Decoding Dyslexia

According to the latest dyslexia research from the National Institutes of Health, dyslexia affects 20 percent of Americans. That’s one out of every five children.

The growing spotlight on dyslexia is starting to spark a discussion about how reading and spelling are taught to all students. A local woman is helping students with this learning difference.

Karin Merkle, from Rapid City Dyslexia Care, started out as a certified teacher, in a classroom setting. When she learned a very effective way of teaching reading and spelling to students with dyslexia. She began teaching students privately and doing that for about 10 years now. She studied under the Susan Barton Reading and Spelling System. She says dyslexia is the most common reason an intelligent child will struggle with spelling, writing, or reading.

Merkle says, “There is a huge need because there is a huge population out there that has dyslexia and once I saw the fantastic success that the students could have, that made me passionate about it because I was determined to bring back the self-confidence. And students, I think, half of that is just letting them know that their struggles actually have a reason and it doesn’t mean that their brain is less smart – they are perfectly smart, their brains are just wired (differently). They process information a little differently and there is a solution for that.”

Someone with dyslexia sees the letters in words out of order, like mistaking was for saw. They must learn how to decode words and word parts, once a person conquers that ability, then the comprehension kicks in- making reading and writing more understandable.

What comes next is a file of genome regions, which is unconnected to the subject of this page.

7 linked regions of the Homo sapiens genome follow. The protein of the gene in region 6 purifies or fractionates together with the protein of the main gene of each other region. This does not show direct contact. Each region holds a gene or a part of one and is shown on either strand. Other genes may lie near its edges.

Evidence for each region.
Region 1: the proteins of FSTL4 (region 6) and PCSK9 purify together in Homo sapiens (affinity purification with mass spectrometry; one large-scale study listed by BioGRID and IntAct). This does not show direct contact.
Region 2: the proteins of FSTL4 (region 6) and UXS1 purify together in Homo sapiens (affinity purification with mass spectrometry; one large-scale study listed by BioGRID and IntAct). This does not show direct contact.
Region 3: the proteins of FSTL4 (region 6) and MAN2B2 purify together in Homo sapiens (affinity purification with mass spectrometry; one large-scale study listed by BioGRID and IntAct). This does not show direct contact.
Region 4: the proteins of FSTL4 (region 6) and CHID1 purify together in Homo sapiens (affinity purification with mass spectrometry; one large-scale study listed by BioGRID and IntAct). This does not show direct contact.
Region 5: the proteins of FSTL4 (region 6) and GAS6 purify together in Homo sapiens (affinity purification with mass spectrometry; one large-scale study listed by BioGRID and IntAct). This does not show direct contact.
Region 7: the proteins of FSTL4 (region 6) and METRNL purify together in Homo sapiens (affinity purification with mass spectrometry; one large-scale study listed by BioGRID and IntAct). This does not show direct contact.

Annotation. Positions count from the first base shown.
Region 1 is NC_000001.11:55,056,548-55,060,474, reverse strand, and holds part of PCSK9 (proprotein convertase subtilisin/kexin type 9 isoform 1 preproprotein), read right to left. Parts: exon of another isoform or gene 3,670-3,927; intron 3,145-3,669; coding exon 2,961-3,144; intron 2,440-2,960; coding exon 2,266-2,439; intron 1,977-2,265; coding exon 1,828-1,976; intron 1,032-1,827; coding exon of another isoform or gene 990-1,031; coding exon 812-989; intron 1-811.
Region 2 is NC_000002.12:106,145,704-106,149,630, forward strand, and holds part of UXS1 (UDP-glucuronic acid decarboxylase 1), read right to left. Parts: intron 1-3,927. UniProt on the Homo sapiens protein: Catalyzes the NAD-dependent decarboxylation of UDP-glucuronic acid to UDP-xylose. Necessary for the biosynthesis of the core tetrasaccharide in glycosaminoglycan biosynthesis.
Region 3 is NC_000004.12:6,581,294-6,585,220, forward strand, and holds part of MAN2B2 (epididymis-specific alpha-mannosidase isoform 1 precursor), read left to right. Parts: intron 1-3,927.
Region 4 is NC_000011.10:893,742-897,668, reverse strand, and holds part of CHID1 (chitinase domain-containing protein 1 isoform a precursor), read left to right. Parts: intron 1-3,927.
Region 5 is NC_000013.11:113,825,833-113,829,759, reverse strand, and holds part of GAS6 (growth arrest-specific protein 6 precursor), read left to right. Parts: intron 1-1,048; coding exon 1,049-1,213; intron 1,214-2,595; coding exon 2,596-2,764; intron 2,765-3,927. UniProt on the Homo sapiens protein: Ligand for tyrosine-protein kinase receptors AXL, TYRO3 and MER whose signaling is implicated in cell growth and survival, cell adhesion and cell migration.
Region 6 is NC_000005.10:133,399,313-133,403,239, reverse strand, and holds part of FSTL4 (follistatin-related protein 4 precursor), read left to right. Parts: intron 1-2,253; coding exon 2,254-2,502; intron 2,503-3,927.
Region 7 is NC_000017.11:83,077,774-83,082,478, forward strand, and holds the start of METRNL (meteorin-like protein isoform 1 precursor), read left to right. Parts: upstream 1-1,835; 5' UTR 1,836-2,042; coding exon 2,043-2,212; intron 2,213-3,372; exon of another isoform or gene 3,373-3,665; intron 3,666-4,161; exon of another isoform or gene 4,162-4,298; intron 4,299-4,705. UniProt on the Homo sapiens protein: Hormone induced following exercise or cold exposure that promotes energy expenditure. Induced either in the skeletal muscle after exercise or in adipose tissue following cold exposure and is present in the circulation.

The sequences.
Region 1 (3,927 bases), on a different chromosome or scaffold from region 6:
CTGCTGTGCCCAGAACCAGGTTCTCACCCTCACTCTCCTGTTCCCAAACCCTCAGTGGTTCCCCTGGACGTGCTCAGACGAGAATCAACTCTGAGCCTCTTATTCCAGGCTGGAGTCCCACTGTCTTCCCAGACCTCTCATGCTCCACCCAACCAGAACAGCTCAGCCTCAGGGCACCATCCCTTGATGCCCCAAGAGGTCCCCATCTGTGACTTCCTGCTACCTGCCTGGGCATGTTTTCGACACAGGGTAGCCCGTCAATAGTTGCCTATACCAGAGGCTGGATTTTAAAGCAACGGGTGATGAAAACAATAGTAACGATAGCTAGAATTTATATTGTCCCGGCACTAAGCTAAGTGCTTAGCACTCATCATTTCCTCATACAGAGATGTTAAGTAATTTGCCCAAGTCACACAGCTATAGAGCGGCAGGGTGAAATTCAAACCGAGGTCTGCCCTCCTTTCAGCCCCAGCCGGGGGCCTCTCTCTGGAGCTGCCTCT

Lydia Schwiesow, a 6th grader at Southwest Middle School, meets twice a week with Karin for tutoring. Once she was diagnosed with dyslexia, things really turned around for her.

Schwiesow says, “Because I can really tell that my scores from like when we do a reading test, that my scores are improving a lot so I really like that all my teachers are all supportive and stuff …t if I need to have help, they will help me hundred percent.”

Karin also screens for dyslexia, some difficulty signs in younger children may include- late to talk, switching around syllables like in the word spaghetti, ear infections, trouble to tie shoes, sometimes stuttering. But those with dyslexia also have great imaginations, good people skills and talented at building or creating. She also teaches parents how to help their own children learn more effectively. Her passion is changing many students lives and the way they navigate the world.

“It gives me joy to see students succeed when they had tried so many different methods before and tried so hard with no success, so it just gives me happiness,” says Merkle.

Karin is currently writing a book to help teachers navigate dyslexia.

Karin and her team of tutors teach many Black Hills students, but also teach remotely so that we can reach students across South Dakota and across the country (MN, VA, ND, TX, ID, WA…).

Categories: Faces in the Crowd, Local News

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